The Capital and the Bay: Narratives of Washington and the Chesapeake Bay Region ca. 1600-1925
Urbanization and the Problems of Cities
Studying the development of Washington, D.C., could easily lead to analysis of problems that other urban areas faced at the turn of the 20th century. "Work of the Colored Law and Order League" describes conditions in which African Americans in Baltimore were living and working in 1908 and outlines actions this group recommends for improving conditions (focused largely on prohibiting the sale of liquor in particular neighborhoods).
- List at least five problems that confronted African Americans living in Baltimore in 1908. Which problem seems the most serious to you?
- Why do you think the committee was so focused on the problem of alcohol? What course of action did they decide to take? Do you think their plan was a good one?
- What were the common questions the committee faced when they met with "leading white men"? What kind of evidence did they use to answer these questions? Do you think their use of census data was effective?
The last half of the 18th century saw the development of urban police forces, another type of organization that sought to address urban problems. In Reminiscences of Baltimore, former Marshal Jacob Frey reflects on the role of the police in a city, including their role in providing charity:
In another direction the police have accomplished a great deal; that is in the way of organized charity. There are not only funds which are intended for the especial benefit of members of the force and their families, but charity is bestowed through the police upon outsiders, who are suffering from cold or hunger and of whose condition the work of an officer often gives him a chance to know, and to relieve such is considered a point of honor. It need not be said that the policeman is far from being wealthy. His pay is small and what he gives he denies himself to bestow, yet not only by contributing his work as a collecter and distributer of funds, but by actually putting his hand in his own pocket he does much.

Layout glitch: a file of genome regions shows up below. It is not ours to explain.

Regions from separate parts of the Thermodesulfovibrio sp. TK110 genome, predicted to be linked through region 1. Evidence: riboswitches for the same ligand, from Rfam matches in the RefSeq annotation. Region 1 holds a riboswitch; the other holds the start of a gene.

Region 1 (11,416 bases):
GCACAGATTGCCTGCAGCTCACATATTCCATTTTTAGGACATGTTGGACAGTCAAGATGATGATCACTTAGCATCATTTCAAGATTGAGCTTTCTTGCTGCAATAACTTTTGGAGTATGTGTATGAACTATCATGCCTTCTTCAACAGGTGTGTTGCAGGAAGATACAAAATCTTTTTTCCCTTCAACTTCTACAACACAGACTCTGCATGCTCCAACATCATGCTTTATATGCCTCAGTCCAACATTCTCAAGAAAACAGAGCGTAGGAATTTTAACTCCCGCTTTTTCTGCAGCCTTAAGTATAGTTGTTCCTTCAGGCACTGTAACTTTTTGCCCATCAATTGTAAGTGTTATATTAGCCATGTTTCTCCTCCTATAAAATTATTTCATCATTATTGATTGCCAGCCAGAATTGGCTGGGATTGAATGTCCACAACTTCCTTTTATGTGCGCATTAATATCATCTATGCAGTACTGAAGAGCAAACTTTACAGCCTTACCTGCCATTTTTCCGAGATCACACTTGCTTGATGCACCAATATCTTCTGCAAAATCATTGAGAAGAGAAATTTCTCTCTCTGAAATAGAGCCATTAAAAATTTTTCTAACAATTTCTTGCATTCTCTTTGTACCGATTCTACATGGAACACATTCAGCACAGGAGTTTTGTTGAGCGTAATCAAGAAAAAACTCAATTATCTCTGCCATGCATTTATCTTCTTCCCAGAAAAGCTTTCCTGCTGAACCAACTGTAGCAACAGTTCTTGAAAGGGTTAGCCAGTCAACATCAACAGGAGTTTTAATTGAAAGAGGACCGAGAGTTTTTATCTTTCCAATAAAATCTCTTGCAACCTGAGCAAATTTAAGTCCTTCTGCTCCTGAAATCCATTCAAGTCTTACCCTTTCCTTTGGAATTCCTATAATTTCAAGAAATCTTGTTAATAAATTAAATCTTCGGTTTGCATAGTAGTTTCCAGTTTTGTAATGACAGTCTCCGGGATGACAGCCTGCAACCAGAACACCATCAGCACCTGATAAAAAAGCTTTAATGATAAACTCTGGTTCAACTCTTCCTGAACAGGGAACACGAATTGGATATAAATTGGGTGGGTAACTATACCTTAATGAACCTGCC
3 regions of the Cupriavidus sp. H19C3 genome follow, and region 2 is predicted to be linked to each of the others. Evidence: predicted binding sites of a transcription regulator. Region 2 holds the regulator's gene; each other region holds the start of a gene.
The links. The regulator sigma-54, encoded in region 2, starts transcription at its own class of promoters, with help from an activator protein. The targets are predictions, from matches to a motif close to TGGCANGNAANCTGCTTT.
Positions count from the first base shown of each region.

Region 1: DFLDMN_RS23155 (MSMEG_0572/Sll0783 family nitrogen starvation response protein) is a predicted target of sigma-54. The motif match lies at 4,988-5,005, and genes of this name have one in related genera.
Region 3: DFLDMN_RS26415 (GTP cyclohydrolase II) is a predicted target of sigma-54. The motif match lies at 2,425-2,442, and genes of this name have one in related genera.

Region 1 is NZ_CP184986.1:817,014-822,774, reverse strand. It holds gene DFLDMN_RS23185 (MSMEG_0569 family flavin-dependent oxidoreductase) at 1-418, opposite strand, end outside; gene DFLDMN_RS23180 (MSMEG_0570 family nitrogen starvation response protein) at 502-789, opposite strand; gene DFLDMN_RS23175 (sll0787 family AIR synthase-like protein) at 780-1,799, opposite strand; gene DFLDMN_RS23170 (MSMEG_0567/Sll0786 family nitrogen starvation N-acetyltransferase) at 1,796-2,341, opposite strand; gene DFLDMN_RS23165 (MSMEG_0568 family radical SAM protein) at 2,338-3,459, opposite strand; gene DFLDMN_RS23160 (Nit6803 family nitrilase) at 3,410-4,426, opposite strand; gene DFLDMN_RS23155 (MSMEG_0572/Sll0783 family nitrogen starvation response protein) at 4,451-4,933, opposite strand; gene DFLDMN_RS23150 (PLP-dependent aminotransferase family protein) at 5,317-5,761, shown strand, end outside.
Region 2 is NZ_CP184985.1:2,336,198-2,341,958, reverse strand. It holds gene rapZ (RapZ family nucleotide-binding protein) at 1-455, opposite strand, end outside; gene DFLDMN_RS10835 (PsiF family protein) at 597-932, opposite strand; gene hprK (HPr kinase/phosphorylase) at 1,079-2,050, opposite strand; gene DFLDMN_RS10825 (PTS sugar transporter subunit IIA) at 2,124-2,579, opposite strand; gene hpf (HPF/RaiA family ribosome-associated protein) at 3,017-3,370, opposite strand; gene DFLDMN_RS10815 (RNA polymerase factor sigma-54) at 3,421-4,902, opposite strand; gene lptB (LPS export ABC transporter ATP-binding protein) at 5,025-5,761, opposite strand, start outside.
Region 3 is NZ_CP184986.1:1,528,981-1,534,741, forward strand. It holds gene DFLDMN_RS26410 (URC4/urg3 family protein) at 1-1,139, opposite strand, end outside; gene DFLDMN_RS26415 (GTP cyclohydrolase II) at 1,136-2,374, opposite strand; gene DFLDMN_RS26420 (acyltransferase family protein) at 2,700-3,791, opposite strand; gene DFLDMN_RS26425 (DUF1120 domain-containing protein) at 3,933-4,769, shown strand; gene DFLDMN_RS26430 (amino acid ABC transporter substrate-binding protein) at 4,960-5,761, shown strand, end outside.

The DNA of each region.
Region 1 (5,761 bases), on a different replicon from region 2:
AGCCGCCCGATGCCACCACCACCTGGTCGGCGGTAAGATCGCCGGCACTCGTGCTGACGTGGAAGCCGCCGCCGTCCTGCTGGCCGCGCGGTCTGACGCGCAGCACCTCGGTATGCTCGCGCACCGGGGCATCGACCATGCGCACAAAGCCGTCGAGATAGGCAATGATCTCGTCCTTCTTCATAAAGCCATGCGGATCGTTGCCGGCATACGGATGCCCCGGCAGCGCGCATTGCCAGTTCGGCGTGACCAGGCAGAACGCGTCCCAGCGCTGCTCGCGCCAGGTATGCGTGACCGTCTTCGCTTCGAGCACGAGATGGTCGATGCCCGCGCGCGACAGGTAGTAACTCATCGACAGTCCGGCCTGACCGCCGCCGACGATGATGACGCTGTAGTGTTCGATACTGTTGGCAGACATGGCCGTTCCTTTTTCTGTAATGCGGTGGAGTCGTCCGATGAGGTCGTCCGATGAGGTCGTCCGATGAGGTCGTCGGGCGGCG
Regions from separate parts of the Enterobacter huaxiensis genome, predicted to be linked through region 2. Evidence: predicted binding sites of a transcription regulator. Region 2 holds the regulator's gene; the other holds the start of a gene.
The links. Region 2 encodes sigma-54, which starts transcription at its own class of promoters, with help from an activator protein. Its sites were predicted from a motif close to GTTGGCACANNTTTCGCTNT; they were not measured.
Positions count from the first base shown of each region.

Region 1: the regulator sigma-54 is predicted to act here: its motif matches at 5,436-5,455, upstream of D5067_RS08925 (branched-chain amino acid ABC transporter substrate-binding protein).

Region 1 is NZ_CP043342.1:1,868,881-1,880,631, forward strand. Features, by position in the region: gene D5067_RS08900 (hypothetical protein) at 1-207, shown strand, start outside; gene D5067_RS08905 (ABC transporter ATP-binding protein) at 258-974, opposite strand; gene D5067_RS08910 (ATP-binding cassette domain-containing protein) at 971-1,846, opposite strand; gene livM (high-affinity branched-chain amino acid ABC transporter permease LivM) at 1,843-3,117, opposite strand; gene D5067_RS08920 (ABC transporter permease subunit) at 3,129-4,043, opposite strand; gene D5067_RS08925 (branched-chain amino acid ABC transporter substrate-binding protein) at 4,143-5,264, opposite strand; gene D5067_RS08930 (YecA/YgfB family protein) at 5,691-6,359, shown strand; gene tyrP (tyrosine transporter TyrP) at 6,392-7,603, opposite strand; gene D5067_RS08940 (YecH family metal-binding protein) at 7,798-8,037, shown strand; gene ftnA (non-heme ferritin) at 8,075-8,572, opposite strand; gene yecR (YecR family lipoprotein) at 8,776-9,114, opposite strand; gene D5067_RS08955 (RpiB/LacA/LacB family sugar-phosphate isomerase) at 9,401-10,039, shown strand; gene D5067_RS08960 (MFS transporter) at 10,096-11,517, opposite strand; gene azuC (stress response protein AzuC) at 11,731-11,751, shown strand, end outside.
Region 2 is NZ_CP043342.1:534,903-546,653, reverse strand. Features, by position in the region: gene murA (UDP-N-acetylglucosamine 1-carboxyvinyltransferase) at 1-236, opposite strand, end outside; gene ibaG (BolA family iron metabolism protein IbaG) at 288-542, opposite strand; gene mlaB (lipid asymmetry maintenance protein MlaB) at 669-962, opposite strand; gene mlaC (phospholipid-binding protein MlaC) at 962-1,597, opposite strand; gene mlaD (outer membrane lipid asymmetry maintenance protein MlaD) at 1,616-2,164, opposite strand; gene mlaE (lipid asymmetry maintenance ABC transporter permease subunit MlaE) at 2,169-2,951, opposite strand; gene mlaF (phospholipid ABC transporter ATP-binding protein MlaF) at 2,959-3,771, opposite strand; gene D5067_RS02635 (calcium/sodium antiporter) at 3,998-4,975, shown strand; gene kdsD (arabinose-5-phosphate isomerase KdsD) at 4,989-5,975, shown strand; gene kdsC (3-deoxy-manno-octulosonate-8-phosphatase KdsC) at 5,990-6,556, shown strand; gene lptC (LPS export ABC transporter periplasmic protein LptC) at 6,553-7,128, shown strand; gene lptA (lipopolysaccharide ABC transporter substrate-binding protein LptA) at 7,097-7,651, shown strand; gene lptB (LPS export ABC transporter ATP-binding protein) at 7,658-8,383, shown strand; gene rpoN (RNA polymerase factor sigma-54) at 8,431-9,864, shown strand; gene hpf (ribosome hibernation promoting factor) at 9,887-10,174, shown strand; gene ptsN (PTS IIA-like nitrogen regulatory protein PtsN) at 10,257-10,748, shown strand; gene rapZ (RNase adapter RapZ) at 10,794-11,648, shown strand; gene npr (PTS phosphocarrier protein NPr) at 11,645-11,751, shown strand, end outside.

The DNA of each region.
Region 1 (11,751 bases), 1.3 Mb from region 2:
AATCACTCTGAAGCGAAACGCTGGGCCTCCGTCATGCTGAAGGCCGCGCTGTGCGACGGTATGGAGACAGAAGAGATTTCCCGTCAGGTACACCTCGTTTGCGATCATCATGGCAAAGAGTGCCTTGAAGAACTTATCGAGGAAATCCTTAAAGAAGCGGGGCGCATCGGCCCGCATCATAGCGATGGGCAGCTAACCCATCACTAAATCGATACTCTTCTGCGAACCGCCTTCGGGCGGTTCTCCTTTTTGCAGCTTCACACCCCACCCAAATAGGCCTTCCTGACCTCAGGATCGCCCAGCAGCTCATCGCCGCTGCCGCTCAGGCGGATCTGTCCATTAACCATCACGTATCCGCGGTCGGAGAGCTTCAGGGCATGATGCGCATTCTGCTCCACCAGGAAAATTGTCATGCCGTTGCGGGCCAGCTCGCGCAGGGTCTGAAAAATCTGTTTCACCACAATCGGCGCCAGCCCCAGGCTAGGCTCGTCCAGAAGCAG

Read Frey’s discussion of the Baltimore police and consider the following questions:
- Why did Frey think the police were especially well qualified to provide charity to needy families? Do you think his argument is convincing? Why or why not?
- What kinds of crimes did Frey describe as particularly difficult? Are these kinds of crimes still problems today?
- What did Frey mean when he said "A great deal of the most effectual work which we have to do must be done before attempting an arrest"?
- Identify two innovations in police work that Frey put in place in Baltimore. Why did such practices become necessary as cities grew? Try to find out how city police today are developing new ways to deal with urban problems.
Fires in urban areas were a problem in the early 20th century, and Baltimore suffered a serious fire in 1904. Search the collection using the keywords Baltimore fire and use the numerous documents to develop an account of the fire, its causes, and its effects. The fire could be compared with the more famous conflagrations in Chicago and San Francisco to determine whether a common set of remedies might have prevented such fires or whether the three fires resulted from unique sets of problems.